I have not started on FSA and only finished book 1! (I know I am well behind) But it seems like that the hardest part will be FSA, I am just wondreing why that is so? I have done one accounting and one finance course in university. I am hoping my experience wtih accounting covers at least 1/3 of the material such as income statements and balance sheets. Or do I just have a total misunderstanding of what FSA is? What can I do to FSA easier to undrestand?
FSA is weighted heavier. Claiming FSA is hard is subjective. Personally I have not found it as awful as people make it out to be. I think an externality of these boards is making the exam seem exponentially more difficult that it should be.
Accounting at universities, from the courses I’ve seen/had/heard about, is not practical in my view. They cover things that are not related to analyzing a company’s financials in terms of an investment opportunity, but more about managing a company. FSA is the largest portion of L1 test, is much more in depth than university work, and can be difficult just because, as usual, accounting definitions/techniques are overly complicated. I would suggest doing book 1(ethics), and then going to FSA. You will get a feel for where you are at, in terms of your undergrad work, and will be able to allocate your time better. The second best tip I have, take a practice test from CFAI as soon as you can. The way the questions are worded and their difficulty is alot different than most are used to. FSA is almost all fundamental/conceptual and not numerical or calculation intense. You need to know how/why to do something, and be able to understand it in questions with no numbers…purely understanding the concepts.
Because FSA has no structure, no logic, and is just a bunch of silly rules.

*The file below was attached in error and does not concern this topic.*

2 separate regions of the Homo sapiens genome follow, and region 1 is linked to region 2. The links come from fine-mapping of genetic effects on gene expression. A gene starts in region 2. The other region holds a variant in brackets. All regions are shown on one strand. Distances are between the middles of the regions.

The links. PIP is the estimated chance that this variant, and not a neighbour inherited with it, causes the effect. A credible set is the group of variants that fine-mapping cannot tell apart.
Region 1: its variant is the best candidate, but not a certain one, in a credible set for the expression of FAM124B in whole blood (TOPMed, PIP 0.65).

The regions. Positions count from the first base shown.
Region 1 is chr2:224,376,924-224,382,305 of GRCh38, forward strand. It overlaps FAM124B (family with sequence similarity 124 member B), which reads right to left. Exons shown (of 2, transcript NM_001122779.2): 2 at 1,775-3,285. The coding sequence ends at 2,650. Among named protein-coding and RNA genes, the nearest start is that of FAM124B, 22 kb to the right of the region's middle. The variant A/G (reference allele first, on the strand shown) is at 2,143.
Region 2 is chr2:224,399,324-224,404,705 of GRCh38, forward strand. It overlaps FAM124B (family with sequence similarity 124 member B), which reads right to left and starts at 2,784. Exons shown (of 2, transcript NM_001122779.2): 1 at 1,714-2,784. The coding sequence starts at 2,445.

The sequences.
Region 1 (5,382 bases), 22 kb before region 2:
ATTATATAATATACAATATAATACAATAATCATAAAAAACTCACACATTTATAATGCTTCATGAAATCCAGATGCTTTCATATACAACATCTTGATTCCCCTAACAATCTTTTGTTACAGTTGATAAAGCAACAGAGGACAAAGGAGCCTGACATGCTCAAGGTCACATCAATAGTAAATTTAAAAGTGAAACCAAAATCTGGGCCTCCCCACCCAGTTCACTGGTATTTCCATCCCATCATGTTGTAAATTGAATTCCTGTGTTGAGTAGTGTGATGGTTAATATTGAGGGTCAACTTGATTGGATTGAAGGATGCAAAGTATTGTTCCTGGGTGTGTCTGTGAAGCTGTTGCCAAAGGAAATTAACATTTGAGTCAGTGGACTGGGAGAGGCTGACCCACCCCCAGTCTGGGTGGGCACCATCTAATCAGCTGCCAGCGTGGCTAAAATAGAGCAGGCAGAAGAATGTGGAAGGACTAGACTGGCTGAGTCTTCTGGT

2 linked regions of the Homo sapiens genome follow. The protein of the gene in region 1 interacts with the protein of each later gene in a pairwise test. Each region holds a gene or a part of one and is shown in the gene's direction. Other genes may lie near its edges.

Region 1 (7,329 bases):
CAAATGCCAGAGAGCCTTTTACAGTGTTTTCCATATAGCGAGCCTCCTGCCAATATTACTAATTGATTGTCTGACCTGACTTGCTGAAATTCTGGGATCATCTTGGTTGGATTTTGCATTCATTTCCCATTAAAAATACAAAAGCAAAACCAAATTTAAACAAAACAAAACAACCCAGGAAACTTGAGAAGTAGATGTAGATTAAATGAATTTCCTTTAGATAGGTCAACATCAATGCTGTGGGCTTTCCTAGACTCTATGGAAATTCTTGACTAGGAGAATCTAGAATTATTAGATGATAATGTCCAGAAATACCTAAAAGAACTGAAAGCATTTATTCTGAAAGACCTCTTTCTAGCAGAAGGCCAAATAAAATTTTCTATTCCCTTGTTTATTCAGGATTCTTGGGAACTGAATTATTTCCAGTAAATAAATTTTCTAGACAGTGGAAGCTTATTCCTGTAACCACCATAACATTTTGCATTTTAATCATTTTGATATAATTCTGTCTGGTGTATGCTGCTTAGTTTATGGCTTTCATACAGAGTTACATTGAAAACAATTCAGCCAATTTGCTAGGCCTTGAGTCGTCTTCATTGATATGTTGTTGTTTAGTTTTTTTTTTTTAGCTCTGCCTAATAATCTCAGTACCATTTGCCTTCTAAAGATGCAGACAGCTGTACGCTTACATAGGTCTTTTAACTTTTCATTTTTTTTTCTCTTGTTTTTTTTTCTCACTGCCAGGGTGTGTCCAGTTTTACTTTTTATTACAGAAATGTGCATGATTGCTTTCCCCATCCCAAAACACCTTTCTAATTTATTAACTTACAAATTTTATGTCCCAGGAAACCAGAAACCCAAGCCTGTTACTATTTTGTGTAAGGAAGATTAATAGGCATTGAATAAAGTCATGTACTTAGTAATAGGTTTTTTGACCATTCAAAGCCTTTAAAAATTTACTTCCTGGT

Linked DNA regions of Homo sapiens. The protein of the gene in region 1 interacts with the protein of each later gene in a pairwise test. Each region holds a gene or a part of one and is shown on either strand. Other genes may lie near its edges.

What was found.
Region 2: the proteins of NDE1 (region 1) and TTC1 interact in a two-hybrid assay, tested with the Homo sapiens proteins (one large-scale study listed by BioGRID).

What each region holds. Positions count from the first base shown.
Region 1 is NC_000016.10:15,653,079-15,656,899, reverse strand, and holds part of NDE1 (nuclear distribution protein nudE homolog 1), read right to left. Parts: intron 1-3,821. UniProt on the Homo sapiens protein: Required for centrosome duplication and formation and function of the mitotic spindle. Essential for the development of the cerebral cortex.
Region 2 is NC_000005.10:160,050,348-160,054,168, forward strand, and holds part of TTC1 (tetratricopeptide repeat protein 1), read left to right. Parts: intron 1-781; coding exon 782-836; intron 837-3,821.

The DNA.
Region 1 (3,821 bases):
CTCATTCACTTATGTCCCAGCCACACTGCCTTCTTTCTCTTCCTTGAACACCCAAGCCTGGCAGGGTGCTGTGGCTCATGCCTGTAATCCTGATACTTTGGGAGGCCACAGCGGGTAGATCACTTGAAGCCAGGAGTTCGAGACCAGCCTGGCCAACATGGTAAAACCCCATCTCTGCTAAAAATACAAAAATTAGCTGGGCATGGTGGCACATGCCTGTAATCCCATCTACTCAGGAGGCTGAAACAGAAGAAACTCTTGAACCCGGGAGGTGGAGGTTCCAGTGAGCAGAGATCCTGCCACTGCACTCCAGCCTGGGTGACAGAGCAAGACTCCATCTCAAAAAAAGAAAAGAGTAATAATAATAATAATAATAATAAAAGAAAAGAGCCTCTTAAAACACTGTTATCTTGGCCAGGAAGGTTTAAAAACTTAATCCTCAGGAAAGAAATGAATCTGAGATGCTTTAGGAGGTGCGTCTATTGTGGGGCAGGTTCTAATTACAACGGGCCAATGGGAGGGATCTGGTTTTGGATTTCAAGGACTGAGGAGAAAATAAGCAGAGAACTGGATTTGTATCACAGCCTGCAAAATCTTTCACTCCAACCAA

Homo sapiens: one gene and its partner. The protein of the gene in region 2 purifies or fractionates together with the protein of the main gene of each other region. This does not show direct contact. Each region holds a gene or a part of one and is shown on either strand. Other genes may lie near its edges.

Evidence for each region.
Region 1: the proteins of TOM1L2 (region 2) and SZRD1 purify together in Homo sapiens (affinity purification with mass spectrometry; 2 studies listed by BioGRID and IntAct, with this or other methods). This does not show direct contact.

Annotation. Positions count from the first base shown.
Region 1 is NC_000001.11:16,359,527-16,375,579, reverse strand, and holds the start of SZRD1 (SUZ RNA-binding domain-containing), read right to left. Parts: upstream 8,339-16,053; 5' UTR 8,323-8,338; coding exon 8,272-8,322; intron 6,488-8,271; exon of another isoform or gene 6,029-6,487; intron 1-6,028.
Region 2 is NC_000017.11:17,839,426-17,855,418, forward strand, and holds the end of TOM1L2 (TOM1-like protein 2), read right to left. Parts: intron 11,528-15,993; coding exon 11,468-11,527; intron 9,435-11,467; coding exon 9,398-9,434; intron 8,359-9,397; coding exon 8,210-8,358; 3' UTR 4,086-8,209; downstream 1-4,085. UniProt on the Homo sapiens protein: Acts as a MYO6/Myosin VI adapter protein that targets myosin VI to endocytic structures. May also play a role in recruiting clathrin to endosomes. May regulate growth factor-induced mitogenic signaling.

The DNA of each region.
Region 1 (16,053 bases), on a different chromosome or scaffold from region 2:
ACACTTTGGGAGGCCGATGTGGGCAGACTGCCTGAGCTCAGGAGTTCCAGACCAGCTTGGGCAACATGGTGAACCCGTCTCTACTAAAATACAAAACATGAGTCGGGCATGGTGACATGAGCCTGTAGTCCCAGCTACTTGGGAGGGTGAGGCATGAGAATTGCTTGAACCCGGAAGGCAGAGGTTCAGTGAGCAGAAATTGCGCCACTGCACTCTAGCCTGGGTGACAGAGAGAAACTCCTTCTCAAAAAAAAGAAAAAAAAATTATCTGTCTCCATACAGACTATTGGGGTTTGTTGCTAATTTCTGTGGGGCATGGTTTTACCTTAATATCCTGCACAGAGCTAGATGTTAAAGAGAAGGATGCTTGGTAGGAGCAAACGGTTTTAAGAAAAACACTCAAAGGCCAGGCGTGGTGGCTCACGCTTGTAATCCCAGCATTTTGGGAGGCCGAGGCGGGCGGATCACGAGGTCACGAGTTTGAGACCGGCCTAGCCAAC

My opinion is that people just have a very difficult time grasping the concept of accounting in general. When I tutored accounting students at a community college, I was hearing some of the same questions repeatedly: what is meant by receivables; what’s a prepaid asset; do you debit or credit expenses; how do I know when to debit or credit an account, and so on. To understand FSA, you have to have a solid foundation in accounting. You need to know the ins and outs of a balance sheet and income statement. The ratios will then make sense. The concepts of adjusting financial statements will also make sense.
What makes FSA so hard?.. it’s painfully boring
What do u think is the best way to throughly learn quant and fsa
gdiddy Wrote: ------------------------------------------------------- > My opinion is that people just have a very > difficult time grasping the concept of accounting > in general. Right. I wrote a book called the “Axiomatic Principles of Accounting” reproduced below:
Coming from a background in mathematics I found SS9 to be brutal. The rest of FSA was not too bad.
There’s a lot of steps to memorize for FSA. For example, calculating cash flow components… or all the damn ratios… or amortizing bonds. I suggest for everyone to write down the important aspects of each chapter, particularly what you find challenging, on sheets of note paper, and fold them up and put them in your wallet. That way you can always read them whether on the bus or on the toilet. Once the different components come together in your head it’ll be easier to see the big picture.
Best way to learn FSA and do well is to realize that it is principle based. Also, US GAAP and IFRS for the most part always err on the side of conservatism. If you keep in mind principles such as accrual and matching…etc, accounting / FSA will become second nature. When in doubt on a FSA question, always pick the most conservative treatment, you will be correct 3 out of 4 times. Just my two cents.
I, for one, also think that it seems hard because majority of candidates, 60% or more are just not suitable for it.
JoeyDVivre Wrote: ------------------------------------------------------- > Because FSA has no structure, no logic, and is > just a bunch of silly rules. Agreed. In college I remember complaining to my accounting professor that Calculus was much easier than Managerial Accounting because calculus was straight forward and logical. Accounting is judgemental and arcane. The key is learning to think in terms if the most fundamental accounting prinicples first. Then, much like mathematics, the concepts just build on the fundamentals.
Ben Graham and FS manipulators.
Deferred taxes, leases, analysis of liabilities, differences between IFRS and GAAP.
FSA is difficult because it’s a new language for most of us with its own vocabulary and rules. However, you are not expected to write poetry in this new language but rather understand how to read and write.